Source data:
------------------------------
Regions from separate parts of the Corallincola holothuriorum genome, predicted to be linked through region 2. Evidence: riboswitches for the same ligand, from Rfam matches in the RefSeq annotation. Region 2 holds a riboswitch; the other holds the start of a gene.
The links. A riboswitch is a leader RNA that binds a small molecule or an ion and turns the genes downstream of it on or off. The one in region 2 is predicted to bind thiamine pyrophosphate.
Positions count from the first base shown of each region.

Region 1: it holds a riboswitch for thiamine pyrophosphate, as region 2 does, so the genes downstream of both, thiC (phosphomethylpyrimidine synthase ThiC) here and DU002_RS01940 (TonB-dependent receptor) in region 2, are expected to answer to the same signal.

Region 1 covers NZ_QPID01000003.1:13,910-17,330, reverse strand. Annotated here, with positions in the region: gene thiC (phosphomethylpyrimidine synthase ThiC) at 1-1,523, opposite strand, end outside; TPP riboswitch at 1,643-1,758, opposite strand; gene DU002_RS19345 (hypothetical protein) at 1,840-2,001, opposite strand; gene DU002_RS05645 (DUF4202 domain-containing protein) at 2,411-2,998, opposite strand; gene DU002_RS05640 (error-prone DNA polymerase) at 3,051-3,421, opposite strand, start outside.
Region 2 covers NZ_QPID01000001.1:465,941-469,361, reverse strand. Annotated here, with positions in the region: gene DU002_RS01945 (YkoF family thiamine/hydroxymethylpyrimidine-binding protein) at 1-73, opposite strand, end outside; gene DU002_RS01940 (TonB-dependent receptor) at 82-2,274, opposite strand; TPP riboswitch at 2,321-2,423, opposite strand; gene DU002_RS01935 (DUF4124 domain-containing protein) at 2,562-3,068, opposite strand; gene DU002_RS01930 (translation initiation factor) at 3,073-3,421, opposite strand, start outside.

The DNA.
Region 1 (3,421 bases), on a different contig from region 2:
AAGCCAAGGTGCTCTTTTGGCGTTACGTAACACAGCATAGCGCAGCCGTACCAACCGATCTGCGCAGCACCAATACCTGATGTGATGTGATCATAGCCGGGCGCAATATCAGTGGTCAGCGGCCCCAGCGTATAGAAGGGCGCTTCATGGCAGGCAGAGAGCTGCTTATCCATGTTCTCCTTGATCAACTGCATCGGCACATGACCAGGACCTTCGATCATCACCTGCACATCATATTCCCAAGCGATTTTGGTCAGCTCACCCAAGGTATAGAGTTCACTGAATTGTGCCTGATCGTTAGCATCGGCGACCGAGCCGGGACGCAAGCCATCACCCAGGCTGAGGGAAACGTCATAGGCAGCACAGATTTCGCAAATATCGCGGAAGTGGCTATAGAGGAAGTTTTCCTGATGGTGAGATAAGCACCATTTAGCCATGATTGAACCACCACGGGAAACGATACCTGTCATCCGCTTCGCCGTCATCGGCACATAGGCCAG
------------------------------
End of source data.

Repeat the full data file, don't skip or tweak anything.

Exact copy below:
Regions from separate parts of the Corallincola holothuriorum genome, predicted to be linked through region 2. Evidence: riboswitches for the same ligand, from Rfam matches in the RefSeq annotation. Region 2 holds a riboswitch; the other holds the start of a gene.
The links. A riboswitch is a leader RNA that binds a small molecule or an ion and turns the genes downstream of it on or off. The one in region 2 is predicted to bind thiamine pyrophosphate.
Positions count from the first base shown of each region.

Region 1: it holds a riboswitch for thiamine pyrophosphate, as region 2 does, so the genes downstream of both, thiC (phosphomethylpyrimidine synthase ThiC) here and DU002_RS01940 (TonB-dependent receptor) in region 2, are expected to answer to the same signal.

Region 1 covers NZ_QPID01000003.1:13,910-17,330, reverse strand. Annotated here, with positions in the region: gene thiC (phosphomethylpyrimidine synthase ThiC) at 1-1,523, opposite strand, end outside; TPP riboswitch at 1,643-1,758, opposite strand; gene DU002_RS19345 (hypothetical protein) at 1,840-2,001, opposite strand; gene DU002_RS05645 (DUF4202 domain-containing protein) at 2,411-2,998, opposite strand; gene DU002_RS05640 (error-prone DNA polymerase) at 3,051-3,421, opposite strand, start outside.
Region 2 covers NZ_QPID01000001.1:465,941-469,361, reverse strand. Annotated here, with positions in the region: gene DU002_RS01945 (YkoF family thiamine/hydroxymethylpyrimidine-binding protein) at 1-73, opposite strand, end outside; gene DU002_RS01940 (TonB-dependent receptor) at 82-2,274, opposite strand; TPP riboswitch at 2,321-2,423, opposite strand; gene DU002_RS01935 (DUF4124 domain-containing protein) at 2,562-3,068, opposite strand; gene DU002_RS01930 (translation initiation factor) at 3,073-3,421, opposite strand, start outside.

The DNA.
Region 1 (3,421 bases), on a different contig from region 2:
AAGCCAAGGTGCTCTTTTGGCGTTACGTAACACAGCATAGCGCAGCCGTACCAACCGATCTGCGCAGCACCAATACCTGATGTGATGTGATCATAGCCGGGCGCAATATCAGTGGTCAGCGGCCCCAGCGTATAGAAGGGCGCTTCATGGCAGGCAGAGAGCTGCTTATCCATGTTCTCCTTGATCAACTGCATCGGCACATGACCAGGACCTTCGATCATCACCTGCACATCATATTCCCAAGCGATTTTGGTCAGCTCACCCAAGGTATAGAGTTCACTGAATTGTGCCTGATCGTTAGCATCGGCGACCGAGCCGGGACGCAAGCCATCACCCAGGCTGAGGGAAACGTCATAGGCAGCACAGATTTCGCAAATATCGCGGAAGTGGCTATAGAGGAAGTTTTCCTGATGGTGAGATAAGCACCATTTAGCCATGATTGAACCACCACGGGAAACGATACCTGTCATCCGCTTCGCCGTCATCGGCACATAGGCCAG